On the other hand, the exhaust gas flowing into the second branch exhaust passage 4b passes through the resistance body 17 and flows into the exhaust gas outlet passage 5 without any change in its composition. Therefore, after the exhaust gases from the first and the second branch exhaust passage mix with each other in the exhaust gas outlet passage 5, the mixture contains b/(a+b) of the total amount of the NH3 produced by the three-way reducing and oxidizing catalyst 11, i.e., the amount of the NH3 in the exhaust gas outlet passage 5 is determined by the flow distribution ratio a:b between the first and the second branch exhaust passages.

Further, since the amount (moles) of the NOx produced by the oxidizing catalyst 13 is the same as the amount (moles) of the NH3 converted by the oxidizing catalyst 13, the exhaust gas flowing into the exhaust gas outlet passage 5 from the first branch exhaust passage 4a contains NOx corresponding to a/(a+b) of the total amount of the NH3 produced by the three-way reducing and oxidizing catalyst 11. Therefore, the ratio of the amounts (moles) of NOx and NH3 in the exhaust gas mixture in the exhaust gas outlet passage 5 becomes a:b, i.e., same as the flow distribution ratio between the first and the second branch exhaust passages.

The excess air ratio of the exhaust gas flowing into the exhaust gas outlet passage 5 from the first branch exhaust passage 4a is maintained at λ=1.05, and this exhaust gas mixes with the exhaust gas from the second branch exhaust passage 4b which has the excess air ratio of λ=0.98 to 0.995. Therefore, the excess air ratio of the mixture of the exhaust gas in the exhaust gas outlet passage 5 becomes lean (for example, λ=1.01 to 1.02). Thus, an exhaust gas of lean air-fuel ratio containing NOx and NH3 of a:b in molar ratio flows into the denitrating and oxidizing catalyst 15.

The denitrating and oxidizing catalyst 15 uses a substrate made of cordierite similar to that of the three-way reducing and oxidizing catalyst 11, and catalytic components such as vanadium oxide V2 O5, and titania TiO2 is carried on the alumina layer. The denitrating and oxidizing catalyst 15 oxidizes HC, CO component by the oxidizing reactions

4Cm Hn +(4m+n)O2 →4m CO2 +2n H2 O,

and

2CO+O2 →2CO2.

Further, the denitrating and oxidizing catalyst oxidizes NH3 component by the denitrating reactions

8NH3 +6NO2 →12H2 O+7N2,

and

4NH3 +4NO+O2 →6H2 O+4N2.

In order to convert all the NH3 and NOx components in the exhaust gas by the above denitrating reactions, the molar ratio of the NH3 and NOx (NO and NO2) must be strictly maintained at a stoichiometric molar ratio. In this embodiment, the molar ratio of NOx and NH3 in the exhaust gas flowing into the denitrating and oxidizing catalyst 15 is maintained at a:b. However, the molar ratio of NO and NO2 in the total amount of NOx is changes according to the temperature Tc of the oxidizing catalyst 13 and the air-fuel ratio of exhaust gas flowing into the oxidizing catalyst 13. Though the air-fuel ratio of the exhaust gas is kept at constant (i.e., at λ=1.05) at the inlet of oxidizing catalyst 13 in this embodiment, the temperature Tc changes according to the exhaust gas temperature. Therefore, if the flow distribution ratio a:b is set at a fixed value, it is difficult to maintain the molar ratio of NOx and NH3 in the exhaust gas outlet passage 5 stoichiometrical, and surplus NOx or NH3 is produced by the denitrating and oxidizing catalyst 15.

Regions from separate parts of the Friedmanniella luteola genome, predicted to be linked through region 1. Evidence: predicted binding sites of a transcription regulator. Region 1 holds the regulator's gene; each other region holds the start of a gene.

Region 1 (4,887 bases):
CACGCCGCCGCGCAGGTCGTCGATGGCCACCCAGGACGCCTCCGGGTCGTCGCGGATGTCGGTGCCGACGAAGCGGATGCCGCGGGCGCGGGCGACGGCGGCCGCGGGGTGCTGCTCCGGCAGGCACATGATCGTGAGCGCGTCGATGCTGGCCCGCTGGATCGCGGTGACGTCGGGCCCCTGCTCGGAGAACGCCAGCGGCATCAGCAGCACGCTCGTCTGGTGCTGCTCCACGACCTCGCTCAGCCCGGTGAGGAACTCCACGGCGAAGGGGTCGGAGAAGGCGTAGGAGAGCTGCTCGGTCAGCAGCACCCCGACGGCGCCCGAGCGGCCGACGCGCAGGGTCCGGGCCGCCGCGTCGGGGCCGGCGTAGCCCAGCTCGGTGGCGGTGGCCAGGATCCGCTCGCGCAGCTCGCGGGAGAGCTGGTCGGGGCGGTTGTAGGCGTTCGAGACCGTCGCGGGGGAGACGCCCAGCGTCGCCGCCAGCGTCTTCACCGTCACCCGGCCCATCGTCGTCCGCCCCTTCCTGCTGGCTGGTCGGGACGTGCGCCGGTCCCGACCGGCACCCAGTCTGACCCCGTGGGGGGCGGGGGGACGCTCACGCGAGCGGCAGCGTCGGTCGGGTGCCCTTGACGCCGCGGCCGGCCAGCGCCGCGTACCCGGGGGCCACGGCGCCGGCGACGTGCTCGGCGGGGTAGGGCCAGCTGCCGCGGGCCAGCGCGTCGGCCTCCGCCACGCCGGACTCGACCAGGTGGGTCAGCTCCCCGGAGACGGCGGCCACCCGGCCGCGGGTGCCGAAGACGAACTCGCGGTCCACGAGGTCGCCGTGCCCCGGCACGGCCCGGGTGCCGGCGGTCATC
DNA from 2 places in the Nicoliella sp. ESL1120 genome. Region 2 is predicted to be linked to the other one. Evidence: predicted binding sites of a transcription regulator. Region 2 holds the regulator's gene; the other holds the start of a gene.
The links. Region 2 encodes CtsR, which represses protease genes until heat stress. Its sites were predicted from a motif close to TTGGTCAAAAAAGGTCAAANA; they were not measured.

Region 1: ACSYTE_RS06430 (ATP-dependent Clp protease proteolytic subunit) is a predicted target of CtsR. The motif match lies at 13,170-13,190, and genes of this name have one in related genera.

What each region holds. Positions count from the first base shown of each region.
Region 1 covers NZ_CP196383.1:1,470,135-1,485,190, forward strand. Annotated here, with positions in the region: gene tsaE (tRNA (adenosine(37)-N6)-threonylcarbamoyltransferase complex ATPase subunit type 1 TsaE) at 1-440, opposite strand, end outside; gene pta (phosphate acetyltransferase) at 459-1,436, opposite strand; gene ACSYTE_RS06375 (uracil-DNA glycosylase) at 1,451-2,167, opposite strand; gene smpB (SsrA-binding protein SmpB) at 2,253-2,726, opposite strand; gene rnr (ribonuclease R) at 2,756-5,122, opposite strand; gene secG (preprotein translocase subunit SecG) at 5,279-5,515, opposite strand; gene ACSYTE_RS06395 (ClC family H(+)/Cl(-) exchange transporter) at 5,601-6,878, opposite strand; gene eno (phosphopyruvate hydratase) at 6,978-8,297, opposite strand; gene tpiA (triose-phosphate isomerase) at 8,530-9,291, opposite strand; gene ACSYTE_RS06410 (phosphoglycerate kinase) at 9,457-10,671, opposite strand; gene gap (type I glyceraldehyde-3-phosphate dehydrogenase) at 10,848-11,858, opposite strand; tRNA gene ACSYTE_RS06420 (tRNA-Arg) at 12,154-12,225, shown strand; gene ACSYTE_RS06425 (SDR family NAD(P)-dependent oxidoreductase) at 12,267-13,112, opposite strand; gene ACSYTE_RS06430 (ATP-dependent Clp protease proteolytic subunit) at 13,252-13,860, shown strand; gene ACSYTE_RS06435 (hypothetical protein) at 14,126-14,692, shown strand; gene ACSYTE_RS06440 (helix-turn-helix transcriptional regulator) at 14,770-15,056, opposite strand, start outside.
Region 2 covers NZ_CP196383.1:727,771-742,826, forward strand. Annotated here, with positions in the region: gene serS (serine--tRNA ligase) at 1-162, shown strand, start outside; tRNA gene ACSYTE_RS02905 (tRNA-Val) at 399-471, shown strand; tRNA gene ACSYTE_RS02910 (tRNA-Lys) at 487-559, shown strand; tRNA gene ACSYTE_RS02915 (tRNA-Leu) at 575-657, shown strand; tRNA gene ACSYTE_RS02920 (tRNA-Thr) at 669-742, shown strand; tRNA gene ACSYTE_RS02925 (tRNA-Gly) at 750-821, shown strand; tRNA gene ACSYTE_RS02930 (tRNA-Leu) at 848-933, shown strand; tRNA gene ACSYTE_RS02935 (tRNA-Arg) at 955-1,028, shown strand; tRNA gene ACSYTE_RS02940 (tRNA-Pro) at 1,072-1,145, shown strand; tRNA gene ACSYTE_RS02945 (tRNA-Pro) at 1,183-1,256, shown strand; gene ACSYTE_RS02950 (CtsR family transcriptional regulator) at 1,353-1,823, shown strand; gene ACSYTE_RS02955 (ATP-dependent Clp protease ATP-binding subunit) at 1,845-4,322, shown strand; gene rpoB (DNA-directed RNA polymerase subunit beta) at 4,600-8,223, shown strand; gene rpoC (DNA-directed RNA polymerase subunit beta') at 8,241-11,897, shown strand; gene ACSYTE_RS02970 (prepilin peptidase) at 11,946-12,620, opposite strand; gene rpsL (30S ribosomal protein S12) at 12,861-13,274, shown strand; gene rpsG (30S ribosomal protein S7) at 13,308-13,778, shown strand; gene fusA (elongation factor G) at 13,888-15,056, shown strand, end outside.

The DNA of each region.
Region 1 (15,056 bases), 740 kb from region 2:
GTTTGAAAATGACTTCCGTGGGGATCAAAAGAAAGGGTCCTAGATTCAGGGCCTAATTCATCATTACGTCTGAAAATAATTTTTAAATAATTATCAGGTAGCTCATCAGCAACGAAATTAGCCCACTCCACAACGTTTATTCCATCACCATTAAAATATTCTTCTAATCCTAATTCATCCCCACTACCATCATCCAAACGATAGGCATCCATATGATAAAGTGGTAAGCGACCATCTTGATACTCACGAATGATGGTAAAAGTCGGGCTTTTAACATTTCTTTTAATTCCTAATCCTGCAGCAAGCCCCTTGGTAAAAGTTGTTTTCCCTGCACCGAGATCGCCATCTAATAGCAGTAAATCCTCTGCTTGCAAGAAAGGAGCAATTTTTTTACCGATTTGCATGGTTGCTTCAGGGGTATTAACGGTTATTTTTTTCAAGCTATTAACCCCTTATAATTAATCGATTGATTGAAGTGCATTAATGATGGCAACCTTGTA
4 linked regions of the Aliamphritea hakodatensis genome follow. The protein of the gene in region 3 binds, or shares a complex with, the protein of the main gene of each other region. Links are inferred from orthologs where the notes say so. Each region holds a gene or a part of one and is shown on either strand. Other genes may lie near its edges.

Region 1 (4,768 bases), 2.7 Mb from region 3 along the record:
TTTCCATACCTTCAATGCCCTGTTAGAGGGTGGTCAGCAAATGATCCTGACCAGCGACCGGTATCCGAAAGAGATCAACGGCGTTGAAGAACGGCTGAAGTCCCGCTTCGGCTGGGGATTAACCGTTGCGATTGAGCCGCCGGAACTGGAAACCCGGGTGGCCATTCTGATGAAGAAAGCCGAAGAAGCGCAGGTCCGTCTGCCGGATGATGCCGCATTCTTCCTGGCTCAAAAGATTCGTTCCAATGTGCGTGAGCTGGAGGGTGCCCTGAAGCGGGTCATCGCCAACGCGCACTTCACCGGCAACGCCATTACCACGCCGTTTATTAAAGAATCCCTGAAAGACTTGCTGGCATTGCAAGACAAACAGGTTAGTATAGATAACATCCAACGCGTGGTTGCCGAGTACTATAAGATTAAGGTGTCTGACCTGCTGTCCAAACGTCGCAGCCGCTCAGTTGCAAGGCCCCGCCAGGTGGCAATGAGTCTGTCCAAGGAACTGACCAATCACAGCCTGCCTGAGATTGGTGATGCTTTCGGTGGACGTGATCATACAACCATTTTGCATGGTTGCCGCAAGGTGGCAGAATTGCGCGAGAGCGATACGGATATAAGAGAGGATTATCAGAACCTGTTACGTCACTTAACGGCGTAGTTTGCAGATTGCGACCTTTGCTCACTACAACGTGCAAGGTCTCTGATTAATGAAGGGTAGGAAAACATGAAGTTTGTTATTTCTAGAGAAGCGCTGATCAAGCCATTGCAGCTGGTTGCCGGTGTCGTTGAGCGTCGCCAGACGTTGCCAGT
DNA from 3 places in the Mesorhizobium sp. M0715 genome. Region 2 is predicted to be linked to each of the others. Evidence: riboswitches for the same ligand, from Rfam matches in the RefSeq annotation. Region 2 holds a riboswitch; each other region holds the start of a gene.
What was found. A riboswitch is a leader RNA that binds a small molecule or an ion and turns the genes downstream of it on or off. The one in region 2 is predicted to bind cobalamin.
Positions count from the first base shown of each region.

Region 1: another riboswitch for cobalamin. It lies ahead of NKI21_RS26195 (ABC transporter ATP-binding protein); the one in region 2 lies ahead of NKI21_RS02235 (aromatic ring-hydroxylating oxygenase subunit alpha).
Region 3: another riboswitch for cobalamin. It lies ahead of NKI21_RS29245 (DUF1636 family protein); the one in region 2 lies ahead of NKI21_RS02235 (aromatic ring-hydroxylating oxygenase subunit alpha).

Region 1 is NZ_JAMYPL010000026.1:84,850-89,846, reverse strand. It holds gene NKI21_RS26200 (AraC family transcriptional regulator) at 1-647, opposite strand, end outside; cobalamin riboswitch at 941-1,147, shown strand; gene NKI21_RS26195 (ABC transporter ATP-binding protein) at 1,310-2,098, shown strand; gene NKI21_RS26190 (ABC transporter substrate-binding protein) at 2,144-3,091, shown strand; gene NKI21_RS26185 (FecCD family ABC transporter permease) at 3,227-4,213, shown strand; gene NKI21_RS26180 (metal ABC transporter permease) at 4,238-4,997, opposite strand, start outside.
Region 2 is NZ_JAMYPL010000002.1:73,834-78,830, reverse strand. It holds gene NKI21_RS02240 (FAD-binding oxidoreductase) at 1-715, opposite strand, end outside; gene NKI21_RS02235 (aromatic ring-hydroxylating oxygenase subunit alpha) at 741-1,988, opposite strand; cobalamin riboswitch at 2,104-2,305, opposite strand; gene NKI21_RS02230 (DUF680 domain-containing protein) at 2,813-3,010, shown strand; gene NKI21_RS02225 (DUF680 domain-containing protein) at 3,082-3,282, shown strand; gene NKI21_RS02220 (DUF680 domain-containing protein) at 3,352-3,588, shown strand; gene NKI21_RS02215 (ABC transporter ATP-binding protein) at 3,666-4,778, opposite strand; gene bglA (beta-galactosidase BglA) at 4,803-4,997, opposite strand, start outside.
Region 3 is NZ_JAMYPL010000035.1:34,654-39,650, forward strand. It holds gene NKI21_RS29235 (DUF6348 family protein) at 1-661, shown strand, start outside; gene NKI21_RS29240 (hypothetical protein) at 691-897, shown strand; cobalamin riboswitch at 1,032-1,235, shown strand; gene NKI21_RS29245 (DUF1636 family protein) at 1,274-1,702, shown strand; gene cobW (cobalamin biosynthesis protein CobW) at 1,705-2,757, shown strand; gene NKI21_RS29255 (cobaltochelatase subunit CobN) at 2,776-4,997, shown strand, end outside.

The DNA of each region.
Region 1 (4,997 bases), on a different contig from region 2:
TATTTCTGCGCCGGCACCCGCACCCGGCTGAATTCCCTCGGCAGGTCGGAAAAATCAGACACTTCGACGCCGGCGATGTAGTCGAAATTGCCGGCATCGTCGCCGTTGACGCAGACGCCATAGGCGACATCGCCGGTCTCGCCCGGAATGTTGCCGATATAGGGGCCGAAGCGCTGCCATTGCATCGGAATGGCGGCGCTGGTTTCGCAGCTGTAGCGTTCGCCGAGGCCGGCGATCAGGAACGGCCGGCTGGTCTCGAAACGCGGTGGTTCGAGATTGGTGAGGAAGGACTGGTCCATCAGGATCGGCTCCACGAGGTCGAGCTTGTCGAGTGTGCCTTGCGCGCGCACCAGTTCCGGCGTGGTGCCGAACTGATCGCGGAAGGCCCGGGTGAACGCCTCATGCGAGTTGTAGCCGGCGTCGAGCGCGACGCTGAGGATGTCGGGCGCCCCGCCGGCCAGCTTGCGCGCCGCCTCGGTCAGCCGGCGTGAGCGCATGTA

For example, when the temperature Tc of the oxidizing catalyst 13 is high, all the NH3 component in the exhaust gas flowing into the first branch exhaust passage 4a is converted to NO by the oxidizing catalyst 13. In this case, since one mole of NO and one mole of NH3 are stoichiometrical to produce N2 and H2 O, the flow distribution ratio a:b (i.e., in this case, molar ratio of NO and NH3) must be set 1:1. On the other hand, when the temperature Tc is in the medium region (for example, T1 <Tc <T2 ' in FIG. 3), all the NH3 component in the exhaust gas flowing into the first branch exhaust passage 4a is converted to NO2 by the oxidizing catalyst 13. Since one mole of NO2 and 3/4 mole of NH3 are stoichiometrical to produce N2 and H2 O, it is necessary to set the flow distribution ratio of the first and the second branch exhaust passage a:b (i.e., molar ratio of NO2 and NH3) at 3:4 in this case.

However, when the engine operating conditions are constant, the exhaust gas temperature and the temperature Tc of the oxidizing catalyst 13 becomes also constant. In such a case, the ratio of NO and NO2 produced by the oxidizing catalyst 13 becomes also constant, and the flow distribution ratio a:b may be set at a fixed value. Therefore, first, the embodiments in which the flow distribution ratio a:b can be set at a fixed value are explained.